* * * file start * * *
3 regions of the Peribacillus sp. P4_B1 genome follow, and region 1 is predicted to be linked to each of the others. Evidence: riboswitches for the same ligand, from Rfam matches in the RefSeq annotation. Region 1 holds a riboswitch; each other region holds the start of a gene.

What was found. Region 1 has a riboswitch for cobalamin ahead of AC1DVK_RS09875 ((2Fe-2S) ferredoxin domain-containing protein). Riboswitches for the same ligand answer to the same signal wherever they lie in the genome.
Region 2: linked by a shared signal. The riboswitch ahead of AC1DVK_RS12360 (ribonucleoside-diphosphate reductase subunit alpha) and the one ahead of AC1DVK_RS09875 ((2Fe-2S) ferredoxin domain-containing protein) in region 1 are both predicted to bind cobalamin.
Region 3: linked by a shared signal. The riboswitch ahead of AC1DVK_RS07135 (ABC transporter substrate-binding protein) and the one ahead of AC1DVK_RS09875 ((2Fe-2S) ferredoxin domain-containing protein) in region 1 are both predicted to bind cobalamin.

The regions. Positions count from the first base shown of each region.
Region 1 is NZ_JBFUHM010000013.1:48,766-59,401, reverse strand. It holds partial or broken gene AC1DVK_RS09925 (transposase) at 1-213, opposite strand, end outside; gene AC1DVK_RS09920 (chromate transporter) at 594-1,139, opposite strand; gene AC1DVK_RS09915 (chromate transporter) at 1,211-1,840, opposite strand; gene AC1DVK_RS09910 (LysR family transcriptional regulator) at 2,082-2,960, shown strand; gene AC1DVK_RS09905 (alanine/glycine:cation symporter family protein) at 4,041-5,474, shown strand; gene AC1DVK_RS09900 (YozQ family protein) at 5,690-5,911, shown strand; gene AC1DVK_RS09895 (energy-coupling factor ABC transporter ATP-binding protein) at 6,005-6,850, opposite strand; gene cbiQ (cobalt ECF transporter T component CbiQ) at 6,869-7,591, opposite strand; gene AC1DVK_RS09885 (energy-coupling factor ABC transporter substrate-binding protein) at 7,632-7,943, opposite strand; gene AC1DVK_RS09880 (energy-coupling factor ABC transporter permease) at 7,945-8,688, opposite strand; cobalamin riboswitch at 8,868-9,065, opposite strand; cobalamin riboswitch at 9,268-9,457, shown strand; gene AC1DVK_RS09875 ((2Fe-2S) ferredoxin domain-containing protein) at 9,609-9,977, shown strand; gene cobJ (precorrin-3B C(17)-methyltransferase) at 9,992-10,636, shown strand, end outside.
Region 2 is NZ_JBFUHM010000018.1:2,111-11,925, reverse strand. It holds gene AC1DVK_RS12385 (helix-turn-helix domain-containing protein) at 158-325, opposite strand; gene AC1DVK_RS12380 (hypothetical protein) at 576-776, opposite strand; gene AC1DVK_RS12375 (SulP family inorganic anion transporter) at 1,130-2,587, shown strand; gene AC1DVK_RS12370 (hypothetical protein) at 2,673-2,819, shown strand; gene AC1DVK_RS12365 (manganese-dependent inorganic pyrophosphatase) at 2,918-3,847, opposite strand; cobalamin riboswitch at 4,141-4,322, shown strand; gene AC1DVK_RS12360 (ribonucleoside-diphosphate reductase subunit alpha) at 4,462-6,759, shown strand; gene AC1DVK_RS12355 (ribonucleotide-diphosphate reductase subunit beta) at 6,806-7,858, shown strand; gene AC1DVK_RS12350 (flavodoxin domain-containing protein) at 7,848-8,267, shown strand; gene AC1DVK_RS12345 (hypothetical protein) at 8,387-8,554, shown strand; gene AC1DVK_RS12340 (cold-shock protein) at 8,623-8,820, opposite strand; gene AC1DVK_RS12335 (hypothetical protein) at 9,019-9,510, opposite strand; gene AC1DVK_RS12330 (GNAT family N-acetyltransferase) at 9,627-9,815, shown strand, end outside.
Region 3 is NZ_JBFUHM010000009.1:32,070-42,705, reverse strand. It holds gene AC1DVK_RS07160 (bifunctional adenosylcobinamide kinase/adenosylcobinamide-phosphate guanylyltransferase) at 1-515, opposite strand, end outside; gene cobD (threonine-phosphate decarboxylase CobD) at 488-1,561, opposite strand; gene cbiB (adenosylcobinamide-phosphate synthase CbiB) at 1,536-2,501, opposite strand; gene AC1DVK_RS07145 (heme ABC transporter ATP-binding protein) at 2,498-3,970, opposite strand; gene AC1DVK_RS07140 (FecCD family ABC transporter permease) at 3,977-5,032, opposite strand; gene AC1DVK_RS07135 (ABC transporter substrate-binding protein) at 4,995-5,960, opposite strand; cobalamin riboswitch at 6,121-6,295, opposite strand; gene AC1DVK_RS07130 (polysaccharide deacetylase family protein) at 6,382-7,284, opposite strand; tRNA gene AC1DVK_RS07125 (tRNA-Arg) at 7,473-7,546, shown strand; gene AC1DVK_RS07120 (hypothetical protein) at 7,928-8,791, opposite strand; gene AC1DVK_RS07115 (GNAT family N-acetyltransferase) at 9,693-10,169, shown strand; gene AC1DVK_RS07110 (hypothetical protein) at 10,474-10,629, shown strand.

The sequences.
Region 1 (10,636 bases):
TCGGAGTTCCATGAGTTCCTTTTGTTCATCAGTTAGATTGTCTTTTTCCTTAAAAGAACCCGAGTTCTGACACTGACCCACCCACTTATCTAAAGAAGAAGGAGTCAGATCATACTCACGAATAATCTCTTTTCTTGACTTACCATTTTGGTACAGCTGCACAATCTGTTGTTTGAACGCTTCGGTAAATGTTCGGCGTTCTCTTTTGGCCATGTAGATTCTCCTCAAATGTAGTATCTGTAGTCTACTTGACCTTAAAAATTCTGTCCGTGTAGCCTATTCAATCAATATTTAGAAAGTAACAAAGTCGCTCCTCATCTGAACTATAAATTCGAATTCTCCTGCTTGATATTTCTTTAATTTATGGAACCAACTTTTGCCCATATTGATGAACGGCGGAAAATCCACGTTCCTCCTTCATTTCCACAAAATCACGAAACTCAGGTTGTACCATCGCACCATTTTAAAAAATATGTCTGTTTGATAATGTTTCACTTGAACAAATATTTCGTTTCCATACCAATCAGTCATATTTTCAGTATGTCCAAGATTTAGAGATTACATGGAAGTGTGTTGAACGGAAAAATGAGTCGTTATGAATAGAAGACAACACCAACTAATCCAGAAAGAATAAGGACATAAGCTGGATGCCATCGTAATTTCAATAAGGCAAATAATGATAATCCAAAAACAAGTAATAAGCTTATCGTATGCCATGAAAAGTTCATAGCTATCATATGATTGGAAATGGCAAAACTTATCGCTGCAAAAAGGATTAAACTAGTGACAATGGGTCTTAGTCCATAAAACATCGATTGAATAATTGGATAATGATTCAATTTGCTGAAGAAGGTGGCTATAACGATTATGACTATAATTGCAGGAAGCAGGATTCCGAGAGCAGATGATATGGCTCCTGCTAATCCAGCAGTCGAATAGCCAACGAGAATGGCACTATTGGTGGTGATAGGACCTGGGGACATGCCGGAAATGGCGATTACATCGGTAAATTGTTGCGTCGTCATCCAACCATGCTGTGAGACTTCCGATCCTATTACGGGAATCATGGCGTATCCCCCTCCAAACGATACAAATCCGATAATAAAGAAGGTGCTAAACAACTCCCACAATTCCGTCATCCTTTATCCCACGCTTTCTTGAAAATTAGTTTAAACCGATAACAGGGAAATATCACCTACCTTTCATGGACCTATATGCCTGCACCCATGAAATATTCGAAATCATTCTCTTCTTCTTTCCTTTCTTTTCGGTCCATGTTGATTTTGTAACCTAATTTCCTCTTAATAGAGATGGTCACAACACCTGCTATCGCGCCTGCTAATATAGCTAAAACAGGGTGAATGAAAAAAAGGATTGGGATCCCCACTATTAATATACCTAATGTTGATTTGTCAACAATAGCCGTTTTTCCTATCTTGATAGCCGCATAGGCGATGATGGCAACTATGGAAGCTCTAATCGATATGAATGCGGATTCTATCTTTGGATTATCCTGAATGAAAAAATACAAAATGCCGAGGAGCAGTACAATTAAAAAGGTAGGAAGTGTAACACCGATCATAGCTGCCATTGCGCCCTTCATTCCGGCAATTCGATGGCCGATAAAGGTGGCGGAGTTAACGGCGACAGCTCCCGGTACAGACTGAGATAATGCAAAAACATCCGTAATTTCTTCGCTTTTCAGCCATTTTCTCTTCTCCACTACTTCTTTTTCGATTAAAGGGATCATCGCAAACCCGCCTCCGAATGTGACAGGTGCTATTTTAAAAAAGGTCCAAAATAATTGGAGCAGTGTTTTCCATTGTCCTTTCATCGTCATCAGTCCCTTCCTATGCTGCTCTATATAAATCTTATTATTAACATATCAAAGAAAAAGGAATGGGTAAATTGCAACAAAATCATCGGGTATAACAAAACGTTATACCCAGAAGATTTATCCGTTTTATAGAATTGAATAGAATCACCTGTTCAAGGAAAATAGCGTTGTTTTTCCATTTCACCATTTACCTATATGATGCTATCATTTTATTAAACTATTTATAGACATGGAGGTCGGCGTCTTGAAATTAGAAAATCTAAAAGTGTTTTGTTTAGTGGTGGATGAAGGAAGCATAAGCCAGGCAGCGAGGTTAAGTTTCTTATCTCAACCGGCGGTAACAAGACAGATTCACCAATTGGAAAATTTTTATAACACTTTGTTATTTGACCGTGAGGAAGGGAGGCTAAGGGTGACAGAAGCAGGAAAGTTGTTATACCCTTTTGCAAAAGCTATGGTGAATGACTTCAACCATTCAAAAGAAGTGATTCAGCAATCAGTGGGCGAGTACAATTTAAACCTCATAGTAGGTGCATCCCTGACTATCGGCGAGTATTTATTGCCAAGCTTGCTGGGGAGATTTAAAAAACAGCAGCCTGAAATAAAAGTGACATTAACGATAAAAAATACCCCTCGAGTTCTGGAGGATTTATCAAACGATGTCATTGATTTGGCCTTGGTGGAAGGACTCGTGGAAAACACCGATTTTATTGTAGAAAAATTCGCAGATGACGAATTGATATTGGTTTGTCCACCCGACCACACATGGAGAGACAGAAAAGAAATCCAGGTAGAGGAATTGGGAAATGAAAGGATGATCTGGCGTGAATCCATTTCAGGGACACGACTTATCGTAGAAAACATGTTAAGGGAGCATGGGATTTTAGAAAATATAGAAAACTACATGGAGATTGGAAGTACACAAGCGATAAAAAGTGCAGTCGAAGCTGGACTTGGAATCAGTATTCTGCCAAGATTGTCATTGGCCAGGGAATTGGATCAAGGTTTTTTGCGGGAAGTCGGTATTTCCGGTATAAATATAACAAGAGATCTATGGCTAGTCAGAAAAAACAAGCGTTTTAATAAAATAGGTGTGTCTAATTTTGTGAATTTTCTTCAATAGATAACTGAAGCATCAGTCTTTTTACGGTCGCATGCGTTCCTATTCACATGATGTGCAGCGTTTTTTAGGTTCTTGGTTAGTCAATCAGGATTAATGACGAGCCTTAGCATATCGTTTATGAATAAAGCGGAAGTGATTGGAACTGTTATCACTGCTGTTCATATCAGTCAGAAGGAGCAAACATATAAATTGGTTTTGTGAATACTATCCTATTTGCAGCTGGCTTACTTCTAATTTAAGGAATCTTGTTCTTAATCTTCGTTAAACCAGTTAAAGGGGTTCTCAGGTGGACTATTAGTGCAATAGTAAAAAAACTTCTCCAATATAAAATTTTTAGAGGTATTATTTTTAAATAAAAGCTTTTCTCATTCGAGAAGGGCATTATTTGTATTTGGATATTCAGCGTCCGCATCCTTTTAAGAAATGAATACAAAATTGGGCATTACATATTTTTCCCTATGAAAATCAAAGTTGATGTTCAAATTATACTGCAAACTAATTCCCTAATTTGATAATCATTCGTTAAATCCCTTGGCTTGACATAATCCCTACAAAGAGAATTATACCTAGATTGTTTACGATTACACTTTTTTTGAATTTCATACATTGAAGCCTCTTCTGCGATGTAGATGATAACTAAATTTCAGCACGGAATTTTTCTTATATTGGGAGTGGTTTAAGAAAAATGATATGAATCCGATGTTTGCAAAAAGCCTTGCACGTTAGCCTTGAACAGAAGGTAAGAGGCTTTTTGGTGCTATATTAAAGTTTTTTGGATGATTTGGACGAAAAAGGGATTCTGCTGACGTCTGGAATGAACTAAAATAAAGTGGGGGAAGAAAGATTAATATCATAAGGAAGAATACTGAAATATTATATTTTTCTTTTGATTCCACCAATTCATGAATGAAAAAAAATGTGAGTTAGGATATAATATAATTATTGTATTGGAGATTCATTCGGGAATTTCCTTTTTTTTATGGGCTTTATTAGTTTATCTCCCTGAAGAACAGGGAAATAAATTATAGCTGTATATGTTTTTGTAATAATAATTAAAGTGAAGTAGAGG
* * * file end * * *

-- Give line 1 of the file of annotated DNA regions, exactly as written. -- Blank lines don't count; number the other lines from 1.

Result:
3 regions of the Peribacillus sp. P4_B1 genome follow, and region 1 is predicted to be linked to each of the others. Evidence: riboswitches for the same ligand, from Rfam matches in the RefSeq annotation. Region 1 holds a riboswitch; each other region holds the start of a gene.